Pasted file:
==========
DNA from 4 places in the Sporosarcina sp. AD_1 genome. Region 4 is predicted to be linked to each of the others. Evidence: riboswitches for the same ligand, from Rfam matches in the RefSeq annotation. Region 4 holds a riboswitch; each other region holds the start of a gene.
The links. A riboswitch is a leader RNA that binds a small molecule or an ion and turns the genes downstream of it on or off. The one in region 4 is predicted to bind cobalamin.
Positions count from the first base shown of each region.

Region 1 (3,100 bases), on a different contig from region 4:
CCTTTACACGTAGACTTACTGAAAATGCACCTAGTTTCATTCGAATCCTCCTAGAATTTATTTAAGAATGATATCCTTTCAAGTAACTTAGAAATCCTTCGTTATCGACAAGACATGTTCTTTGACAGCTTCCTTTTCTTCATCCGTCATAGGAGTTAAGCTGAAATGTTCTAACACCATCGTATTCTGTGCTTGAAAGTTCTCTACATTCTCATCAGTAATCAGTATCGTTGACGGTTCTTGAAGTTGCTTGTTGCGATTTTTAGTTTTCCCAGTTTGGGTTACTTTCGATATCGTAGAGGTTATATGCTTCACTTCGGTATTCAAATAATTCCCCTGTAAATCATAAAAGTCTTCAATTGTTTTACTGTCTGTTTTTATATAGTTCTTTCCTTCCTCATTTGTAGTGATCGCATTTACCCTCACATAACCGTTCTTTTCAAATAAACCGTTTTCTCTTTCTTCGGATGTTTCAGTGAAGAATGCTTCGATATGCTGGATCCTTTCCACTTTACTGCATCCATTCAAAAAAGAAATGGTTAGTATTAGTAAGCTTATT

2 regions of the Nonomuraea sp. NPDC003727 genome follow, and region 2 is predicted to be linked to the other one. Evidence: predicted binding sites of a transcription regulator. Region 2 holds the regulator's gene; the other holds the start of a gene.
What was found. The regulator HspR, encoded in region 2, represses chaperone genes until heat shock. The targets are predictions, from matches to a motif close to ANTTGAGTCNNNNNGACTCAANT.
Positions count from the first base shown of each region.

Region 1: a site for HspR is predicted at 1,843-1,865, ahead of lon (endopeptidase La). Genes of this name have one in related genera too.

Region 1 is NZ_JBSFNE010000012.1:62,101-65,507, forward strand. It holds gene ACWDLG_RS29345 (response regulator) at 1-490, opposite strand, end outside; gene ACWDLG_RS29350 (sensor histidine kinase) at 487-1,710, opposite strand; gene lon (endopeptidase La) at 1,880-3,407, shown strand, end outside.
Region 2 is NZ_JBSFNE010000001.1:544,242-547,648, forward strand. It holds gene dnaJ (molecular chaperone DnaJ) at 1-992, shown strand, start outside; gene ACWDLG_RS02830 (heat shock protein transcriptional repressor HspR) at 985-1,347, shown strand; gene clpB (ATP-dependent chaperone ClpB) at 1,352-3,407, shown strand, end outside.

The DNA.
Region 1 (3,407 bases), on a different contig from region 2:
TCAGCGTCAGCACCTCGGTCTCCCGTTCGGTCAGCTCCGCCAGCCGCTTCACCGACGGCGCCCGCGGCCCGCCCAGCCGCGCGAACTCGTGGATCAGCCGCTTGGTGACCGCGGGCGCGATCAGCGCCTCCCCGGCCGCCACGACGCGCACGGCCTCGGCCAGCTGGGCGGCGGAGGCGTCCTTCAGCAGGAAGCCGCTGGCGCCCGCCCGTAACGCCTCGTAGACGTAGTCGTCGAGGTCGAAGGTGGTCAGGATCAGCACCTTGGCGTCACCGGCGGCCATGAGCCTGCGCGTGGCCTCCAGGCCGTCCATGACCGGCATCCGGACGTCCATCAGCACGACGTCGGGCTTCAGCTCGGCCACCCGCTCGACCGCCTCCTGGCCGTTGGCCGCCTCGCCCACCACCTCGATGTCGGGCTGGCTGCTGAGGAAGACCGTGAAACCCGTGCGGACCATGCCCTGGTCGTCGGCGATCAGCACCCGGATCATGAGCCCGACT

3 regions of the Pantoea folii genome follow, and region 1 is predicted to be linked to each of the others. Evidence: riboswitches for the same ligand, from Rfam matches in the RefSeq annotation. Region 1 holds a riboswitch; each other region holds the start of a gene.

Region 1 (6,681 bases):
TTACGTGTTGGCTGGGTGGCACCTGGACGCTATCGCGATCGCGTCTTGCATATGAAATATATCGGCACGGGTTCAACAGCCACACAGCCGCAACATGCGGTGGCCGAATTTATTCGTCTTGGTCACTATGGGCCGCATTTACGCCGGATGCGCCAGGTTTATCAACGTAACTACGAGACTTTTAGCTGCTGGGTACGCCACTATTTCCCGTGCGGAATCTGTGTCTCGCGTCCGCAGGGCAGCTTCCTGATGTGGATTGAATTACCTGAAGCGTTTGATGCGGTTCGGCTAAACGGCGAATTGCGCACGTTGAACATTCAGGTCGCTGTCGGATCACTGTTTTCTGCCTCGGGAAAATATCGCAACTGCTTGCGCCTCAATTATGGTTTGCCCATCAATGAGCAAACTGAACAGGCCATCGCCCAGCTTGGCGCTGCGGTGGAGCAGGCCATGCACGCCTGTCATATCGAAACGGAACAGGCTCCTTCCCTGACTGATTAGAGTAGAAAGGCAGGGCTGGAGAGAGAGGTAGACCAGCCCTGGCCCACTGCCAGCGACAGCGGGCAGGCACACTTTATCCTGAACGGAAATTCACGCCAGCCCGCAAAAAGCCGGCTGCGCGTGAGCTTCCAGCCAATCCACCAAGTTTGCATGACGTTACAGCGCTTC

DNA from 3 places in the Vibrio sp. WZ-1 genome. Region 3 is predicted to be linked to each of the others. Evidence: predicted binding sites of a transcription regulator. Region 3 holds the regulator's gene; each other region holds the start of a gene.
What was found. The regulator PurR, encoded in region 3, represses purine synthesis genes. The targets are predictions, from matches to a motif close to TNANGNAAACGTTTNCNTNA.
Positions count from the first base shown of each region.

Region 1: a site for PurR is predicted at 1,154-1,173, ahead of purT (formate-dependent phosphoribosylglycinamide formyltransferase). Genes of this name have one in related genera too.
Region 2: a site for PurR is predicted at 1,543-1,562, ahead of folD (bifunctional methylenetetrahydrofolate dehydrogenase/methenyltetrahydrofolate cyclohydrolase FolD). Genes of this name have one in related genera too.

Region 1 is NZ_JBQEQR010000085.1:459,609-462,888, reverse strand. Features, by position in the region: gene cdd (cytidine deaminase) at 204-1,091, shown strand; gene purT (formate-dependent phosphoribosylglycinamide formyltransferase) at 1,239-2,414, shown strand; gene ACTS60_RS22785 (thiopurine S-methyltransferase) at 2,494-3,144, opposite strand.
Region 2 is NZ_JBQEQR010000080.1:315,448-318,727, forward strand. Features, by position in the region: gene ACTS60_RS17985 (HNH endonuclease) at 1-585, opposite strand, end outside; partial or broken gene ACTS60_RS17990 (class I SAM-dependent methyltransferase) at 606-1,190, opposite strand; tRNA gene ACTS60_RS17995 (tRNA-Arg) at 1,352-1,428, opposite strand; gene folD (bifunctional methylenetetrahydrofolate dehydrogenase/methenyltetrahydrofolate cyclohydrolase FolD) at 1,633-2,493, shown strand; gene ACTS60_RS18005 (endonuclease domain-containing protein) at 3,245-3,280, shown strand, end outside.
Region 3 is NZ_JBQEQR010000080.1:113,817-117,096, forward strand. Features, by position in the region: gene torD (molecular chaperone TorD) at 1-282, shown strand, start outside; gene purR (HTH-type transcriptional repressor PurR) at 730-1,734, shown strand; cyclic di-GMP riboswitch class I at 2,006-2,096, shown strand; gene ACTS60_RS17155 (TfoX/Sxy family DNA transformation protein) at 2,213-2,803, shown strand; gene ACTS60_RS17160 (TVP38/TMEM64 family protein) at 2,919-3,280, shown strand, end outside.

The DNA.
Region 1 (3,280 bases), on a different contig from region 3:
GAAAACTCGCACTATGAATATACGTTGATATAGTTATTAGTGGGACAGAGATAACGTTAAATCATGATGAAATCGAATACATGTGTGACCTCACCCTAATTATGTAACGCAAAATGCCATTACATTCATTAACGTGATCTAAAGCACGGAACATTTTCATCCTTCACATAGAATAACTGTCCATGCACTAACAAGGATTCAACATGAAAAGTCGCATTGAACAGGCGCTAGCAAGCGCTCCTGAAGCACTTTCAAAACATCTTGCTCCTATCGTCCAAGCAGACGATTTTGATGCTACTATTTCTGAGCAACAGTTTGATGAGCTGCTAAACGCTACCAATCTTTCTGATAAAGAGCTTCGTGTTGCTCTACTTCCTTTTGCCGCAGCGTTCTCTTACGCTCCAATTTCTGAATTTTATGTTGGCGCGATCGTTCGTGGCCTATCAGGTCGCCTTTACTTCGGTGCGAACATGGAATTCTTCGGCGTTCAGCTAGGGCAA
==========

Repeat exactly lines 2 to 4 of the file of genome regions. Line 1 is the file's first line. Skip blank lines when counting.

The links. A riboswitch is a leader RNA that binds a small molecule or an ion and turns the genes downstream of it on or off. The one in region 4 is predicted to bind cobalamin.
Positions count from the first base shown of each region.

Region 1 (3,100 bases), on a different contig from region 4: